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Updated by Joanna James on Jul 13, 2023
Headline for 5 South Asian Festivals You Don't Want to Miss- Immerse in Asian culture and traditions!
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Joanna James Joanna James
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5 South Asian Festivals You Don't Want to Miss- Immerse in Asian culture and traditions!

The South Asian region has strong spiritual roots and values that show expression through some of the most vibrant and interesting festivals across the globe.

1

Holi

There are many cultural festivals around the world and Holi is one that is celebrated in India and its sub-region. Holi takes place in March on the day of the full moon, according to the Hindu calendar. It is also called by other names such as "festival of spring", "festival of love" and "festival of colour". Holi symbolises the start of spring in India and the battle between good and evil. People gather around fires and perform religious rituals to pray and avoid evil influences. On the following day, people will congregate on the streets to throw colourful powders at each other. The fun and gaiety continue for days! Check out online sources such as Events and Festivals Blog for more information on this festival.

2

Loi Krathong

This is celebrated at dusk of the 12th month during the full moon on the Thai lunar calendar. Throughout Loi Krathong, people will adorn baskets and plant them with candles and flowers to drift them along the rivers. This practice is done to honour the water goddesses. At home, people will illuminate the night sky with lamps and colourful lanterns and set off fireworks. It's a colourful and happy event, which predominantly takes place in Thailand; but can be seen in countries like Myanmar, China, and Cambodia under different names.

3

Kandy Esala Perahera

It is among the grandest and most ancient pageants in South Asia, and its beginnings go back as far as the 3rd century BCE. Initially, the parade began as a ritual to placate the rain gods! The Esala perahera officially started when the sacred tooth relic of Gauthama Buddha was brought to the island in the 4th century CE. At present, the perahera is held in July and August and goes on for about ten days. The Sacred Tooth, enshrined in a golden casket of seven layers, is placed upon the decorated Magul Atha (the auspicious tusker) and paraded around the streets of Kandy. The main tusker enters last, whilst smaller elephants representing devalas (temples of gods) of the protective deities of Buddhism parade before the auspicious elephant. The elephants are accompanied by Kandyan dancers, drummers, whip crackers, and fire twirlers, adding pomp and grandeur to the festival!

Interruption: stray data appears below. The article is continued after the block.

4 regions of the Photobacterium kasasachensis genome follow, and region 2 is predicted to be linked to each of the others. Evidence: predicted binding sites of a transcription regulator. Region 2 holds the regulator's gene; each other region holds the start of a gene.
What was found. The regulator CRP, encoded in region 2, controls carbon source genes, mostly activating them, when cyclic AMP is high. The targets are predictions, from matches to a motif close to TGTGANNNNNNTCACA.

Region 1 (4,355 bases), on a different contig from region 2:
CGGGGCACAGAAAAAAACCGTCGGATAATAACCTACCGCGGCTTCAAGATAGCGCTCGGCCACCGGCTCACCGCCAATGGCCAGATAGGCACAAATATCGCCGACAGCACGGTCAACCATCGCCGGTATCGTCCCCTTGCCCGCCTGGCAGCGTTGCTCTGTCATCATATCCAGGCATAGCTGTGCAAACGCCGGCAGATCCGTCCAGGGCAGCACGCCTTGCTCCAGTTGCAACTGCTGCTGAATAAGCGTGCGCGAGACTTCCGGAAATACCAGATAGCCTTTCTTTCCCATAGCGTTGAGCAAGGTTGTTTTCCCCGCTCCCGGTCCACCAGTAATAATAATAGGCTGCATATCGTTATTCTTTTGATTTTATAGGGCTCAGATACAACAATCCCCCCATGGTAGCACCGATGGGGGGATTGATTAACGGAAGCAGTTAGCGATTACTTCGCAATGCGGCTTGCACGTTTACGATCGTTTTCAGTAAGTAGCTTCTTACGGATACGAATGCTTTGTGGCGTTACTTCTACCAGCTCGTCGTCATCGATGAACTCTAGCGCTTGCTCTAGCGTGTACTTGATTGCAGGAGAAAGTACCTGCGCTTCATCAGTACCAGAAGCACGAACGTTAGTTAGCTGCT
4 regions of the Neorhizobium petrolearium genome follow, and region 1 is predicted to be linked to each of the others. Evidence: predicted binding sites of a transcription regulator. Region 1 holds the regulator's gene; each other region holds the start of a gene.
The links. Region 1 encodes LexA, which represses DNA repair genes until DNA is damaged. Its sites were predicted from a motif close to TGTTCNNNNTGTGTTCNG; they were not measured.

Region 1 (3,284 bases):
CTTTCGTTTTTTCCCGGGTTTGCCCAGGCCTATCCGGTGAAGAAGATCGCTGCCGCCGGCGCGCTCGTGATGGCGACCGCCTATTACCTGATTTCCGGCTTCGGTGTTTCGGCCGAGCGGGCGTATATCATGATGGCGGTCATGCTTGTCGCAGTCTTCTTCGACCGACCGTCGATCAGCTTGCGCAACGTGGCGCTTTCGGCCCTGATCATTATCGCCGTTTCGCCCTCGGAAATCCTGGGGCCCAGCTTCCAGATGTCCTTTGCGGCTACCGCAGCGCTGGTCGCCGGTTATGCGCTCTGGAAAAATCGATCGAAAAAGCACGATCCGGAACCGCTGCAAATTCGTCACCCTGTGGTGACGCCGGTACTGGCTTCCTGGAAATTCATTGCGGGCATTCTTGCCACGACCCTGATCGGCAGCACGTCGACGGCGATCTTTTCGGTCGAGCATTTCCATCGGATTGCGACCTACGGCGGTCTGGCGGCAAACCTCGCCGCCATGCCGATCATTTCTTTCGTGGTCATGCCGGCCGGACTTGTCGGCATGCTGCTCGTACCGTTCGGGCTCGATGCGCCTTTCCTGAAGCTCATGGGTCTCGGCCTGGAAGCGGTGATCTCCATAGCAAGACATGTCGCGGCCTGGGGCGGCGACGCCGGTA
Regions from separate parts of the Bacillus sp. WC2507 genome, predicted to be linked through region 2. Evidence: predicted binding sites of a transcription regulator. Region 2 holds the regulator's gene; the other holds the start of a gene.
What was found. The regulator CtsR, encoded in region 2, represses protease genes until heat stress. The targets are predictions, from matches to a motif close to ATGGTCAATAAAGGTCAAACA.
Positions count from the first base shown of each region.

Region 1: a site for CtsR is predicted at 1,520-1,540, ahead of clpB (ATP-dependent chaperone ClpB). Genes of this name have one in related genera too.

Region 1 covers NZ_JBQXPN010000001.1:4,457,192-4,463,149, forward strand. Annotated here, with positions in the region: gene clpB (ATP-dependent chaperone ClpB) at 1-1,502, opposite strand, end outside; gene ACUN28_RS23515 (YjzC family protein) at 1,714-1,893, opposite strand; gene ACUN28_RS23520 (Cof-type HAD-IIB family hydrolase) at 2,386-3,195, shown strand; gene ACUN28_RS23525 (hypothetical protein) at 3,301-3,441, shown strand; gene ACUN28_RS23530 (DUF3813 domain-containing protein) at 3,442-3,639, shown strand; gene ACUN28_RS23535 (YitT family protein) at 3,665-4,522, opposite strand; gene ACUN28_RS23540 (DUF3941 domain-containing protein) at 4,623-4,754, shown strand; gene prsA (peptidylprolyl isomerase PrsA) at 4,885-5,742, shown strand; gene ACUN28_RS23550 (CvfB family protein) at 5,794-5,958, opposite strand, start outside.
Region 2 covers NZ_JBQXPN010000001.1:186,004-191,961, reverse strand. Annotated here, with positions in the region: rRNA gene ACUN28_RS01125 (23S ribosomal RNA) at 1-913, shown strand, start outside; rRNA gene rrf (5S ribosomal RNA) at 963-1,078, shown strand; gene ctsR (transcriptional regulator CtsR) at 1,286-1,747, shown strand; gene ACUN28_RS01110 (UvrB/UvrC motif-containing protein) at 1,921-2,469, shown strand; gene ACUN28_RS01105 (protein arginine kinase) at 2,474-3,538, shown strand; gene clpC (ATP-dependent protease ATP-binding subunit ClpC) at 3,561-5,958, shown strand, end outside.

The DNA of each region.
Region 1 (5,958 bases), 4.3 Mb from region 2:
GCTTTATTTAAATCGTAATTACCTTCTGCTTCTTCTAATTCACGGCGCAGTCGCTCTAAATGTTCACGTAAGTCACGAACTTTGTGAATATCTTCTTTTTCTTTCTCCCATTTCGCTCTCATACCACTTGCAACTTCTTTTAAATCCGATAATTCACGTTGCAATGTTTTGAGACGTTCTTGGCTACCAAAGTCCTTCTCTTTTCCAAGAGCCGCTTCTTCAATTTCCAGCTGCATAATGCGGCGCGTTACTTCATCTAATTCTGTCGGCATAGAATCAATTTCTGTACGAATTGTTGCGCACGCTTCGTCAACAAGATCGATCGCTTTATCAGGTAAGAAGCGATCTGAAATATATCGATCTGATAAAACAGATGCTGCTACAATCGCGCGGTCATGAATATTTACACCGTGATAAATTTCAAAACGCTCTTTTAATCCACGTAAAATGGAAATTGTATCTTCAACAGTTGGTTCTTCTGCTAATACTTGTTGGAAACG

4

Diwali

Diwali is the festival of lights and celebrates the arrival of Lord Rama and his wife Sita, following a prolonged exile of 14 years. It is the largest Hindu festival celebrated in India.
Diwali falls in October/November every year and goes on for 5 days, during which the streets, markets, and temples along the Ganges River in Varanasi get illuminated by lamps. The Gold Temple in Amritsar gets covered in light, while demon images are marched along the streets and scorched in Goa.

5

Vesak Festival

Vesak is celebrated in many Buddhist countries in Asia, typically in Sri Lanka, Thailand, India, Burma, and Myanmar. The auspicious day marks the birth, enlightenment, and Parinibbana of Lord Buddha. Many countries celebrate the day by accumulating merit, such as providing alms to monks, visiting temples, listening to dhamma sermons, and releasing animals. In Sri Lanka, massive pandals are erected to depict the Buddha's previous life stories, while the homes and streets get illuminated with lanterns, lamps, and lights. Free food and drink stalls are also organised for all and sundry as an act of alms.